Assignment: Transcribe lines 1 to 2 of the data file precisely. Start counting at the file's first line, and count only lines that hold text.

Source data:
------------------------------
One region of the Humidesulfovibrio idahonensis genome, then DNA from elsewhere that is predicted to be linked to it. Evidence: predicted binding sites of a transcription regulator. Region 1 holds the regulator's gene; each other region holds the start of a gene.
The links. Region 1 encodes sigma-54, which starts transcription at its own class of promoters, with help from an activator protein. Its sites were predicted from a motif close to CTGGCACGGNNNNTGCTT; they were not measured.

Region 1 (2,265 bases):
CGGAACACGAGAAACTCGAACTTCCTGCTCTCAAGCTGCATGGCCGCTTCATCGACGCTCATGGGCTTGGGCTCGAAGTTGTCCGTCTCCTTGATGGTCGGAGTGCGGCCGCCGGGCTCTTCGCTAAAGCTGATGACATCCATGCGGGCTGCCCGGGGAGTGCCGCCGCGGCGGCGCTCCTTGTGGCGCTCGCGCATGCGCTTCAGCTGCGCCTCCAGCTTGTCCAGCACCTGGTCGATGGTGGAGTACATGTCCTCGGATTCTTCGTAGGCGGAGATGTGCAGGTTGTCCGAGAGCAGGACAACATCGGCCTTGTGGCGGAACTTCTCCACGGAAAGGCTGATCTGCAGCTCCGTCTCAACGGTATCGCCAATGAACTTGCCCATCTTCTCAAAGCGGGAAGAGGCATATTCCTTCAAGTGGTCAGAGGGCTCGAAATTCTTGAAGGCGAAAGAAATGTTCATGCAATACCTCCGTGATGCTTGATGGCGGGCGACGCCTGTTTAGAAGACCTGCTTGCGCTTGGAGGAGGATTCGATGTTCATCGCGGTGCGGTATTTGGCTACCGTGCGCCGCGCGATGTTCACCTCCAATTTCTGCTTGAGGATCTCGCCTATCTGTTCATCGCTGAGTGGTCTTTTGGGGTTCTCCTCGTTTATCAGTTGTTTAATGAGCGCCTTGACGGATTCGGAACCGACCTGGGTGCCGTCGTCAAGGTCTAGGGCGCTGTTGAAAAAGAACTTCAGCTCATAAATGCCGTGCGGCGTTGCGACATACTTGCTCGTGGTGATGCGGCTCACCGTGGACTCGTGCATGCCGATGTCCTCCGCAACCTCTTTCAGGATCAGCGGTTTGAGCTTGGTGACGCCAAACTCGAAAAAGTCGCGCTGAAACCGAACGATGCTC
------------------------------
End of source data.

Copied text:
One region of the Humidesulfovibrio idahonensis genome, then DNA from elsewhere that is predicted to be linked to it. Evidence: predicted binding sites of a transcription regulator. Region 1 holds the regulator's gene; each other region holds the start of a gene.
The links. Region 1 encodes sigma-54, which starts transcription at its own class of promoters, with help from an activator protein. Its sites were predicted from a motif close to CTGGCACGGNNNNTGCTT; they were not measured.